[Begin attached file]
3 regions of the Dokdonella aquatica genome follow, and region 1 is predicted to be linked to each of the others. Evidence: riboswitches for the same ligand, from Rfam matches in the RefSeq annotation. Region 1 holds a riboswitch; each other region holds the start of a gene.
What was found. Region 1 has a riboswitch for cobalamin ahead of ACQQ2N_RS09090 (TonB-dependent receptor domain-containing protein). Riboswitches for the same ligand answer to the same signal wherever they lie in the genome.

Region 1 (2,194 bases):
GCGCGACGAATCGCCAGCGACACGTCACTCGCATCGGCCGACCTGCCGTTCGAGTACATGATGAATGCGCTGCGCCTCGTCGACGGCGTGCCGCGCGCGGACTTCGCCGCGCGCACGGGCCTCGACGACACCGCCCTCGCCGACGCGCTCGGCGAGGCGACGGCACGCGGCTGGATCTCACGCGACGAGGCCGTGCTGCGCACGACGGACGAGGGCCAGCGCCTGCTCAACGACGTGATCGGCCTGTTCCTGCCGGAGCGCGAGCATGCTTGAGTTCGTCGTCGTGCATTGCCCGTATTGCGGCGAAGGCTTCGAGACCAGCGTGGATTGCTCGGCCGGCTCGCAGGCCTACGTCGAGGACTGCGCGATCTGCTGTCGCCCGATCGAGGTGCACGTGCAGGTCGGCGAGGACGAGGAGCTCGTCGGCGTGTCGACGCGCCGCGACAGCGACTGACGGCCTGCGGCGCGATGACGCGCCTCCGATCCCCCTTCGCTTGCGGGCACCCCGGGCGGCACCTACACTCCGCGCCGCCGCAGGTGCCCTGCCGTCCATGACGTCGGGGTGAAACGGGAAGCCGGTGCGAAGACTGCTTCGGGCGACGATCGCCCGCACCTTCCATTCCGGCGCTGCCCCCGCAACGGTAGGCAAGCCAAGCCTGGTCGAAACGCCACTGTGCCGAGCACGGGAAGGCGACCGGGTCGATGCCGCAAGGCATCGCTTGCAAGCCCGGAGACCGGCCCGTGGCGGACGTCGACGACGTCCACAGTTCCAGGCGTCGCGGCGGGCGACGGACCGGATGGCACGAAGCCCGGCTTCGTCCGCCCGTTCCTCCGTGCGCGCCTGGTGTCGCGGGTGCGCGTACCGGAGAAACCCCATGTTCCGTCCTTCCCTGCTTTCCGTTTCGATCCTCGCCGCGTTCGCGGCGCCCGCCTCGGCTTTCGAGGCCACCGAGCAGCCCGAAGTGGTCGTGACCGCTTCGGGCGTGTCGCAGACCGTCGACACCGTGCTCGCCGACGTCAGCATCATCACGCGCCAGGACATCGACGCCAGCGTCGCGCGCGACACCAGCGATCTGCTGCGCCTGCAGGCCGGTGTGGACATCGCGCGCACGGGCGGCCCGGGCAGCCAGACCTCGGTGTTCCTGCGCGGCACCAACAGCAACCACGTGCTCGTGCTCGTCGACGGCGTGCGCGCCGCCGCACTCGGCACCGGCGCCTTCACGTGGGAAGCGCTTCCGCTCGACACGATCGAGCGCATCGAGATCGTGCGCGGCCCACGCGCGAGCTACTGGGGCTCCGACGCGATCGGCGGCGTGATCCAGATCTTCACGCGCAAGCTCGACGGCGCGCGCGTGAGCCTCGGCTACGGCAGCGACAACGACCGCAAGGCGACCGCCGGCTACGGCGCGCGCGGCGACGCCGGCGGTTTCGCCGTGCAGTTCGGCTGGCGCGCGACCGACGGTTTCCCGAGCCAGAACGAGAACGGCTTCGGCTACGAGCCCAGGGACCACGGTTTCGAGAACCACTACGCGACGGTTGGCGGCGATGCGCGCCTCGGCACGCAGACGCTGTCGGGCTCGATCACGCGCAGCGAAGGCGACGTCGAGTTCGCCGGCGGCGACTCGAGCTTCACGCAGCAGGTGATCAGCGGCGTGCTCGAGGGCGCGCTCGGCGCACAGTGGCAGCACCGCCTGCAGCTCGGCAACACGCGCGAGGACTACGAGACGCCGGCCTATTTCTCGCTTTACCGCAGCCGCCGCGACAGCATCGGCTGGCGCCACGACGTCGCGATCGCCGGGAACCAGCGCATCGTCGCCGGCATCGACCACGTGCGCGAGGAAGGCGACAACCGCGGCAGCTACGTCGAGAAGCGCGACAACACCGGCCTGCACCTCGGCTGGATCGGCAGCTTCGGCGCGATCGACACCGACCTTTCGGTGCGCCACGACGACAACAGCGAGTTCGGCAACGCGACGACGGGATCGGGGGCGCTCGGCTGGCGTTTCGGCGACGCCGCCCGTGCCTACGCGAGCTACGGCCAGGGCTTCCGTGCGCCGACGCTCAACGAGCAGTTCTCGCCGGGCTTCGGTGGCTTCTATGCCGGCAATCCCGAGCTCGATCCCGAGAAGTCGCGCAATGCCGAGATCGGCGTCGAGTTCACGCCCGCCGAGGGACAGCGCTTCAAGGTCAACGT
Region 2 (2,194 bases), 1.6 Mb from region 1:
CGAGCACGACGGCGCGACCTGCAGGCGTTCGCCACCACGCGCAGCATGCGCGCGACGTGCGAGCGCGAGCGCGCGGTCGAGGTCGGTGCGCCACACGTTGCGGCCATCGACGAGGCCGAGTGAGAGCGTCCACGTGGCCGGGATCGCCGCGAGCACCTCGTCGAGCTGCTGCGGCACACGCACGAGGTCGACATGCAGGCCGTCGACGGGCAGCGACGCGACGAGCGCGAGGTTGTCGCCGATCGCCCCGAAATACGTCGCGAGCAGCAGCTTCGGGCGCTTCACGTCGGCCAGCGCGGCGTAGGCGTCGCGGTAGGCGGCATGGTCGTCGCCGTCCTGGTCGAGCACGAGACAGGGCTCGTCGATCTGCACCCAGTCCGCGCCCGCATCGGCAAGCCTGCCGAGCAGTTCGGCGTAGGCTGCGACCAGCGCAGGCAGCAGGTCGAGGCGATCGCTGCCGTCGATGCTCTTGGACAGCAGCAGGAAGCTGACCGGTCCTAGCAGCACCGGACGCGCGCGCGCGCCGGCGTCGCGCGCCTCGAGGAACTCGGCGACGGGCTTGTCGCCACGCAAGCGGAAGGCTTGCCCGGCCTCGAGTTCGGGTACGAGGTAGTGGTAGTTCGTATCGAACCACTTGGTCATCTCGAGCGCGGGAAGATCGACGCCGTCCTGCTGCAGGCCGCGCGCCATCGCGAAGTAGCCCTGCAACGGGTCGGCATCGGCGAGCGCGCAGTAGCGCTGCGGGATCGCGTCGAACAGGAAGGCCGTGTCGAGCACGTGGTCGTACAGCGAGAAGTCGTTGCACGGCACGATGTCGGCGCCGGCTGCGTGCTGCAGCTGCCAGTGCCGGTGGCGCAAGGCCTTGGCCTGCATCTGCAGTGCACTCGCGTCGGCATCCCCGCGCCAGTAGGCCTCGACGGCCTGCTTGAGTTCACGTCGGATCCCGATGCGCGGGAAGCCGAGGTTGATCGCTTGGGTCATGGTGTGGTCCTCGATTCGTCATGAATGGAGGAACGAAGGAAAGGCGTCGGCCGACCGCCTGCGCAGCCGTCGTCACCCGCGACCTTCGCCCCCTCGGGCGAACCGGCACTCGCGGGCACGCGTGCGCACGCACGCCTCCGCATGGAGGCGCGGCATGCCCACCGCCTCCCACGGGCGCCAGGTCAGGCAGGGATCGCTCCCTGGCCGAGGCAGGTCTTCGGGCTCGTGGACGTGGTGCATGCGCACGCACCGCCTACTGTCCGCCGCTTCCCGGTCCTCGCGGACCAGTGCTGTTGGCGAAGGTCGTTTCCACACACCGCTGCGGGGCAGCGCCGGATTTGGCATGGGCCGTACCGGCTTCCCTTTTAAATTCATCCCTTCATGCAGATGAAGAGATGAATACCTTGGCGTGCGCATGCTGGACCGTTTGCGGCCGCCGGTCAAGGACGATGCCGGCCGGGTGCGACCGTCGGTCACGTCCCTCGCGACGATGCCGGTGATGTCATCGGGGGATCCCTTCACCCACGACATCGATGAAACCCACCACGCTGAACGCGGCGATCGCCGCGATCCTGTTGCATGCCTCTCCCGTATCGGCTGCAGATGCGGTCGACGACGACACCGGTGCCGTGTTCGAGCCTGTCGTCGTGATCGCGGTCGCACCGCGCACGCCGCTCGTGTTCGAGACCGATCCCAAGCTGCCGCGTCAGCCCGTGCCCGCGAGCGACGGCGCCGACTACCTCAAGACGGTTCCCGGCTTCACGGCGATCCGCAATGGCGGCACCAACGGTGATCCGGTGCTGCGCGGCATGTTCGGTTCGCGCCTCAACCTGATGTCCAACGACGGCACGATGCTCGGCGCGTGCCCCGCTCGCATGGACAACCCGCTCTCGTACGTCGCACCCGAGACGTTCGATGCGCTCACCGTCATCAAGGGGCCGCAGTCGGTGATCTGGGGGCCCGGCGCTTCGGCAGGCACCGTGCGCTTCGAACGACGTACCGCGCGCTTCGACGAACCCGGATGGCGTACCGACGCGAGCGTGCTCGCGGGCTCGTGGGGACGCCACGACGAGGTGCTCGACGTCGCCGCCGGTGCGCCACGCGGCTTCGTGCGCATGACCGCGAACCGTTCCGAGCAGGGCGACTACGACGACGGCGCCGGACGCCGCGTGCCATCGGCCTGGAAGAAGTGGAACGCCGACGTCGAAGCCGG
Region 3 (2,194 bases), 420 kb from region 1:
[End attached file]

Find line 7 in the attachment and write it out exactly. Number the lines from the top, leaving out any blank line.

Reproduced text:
Region 3 (2,194 bases), 420 kb from region 1: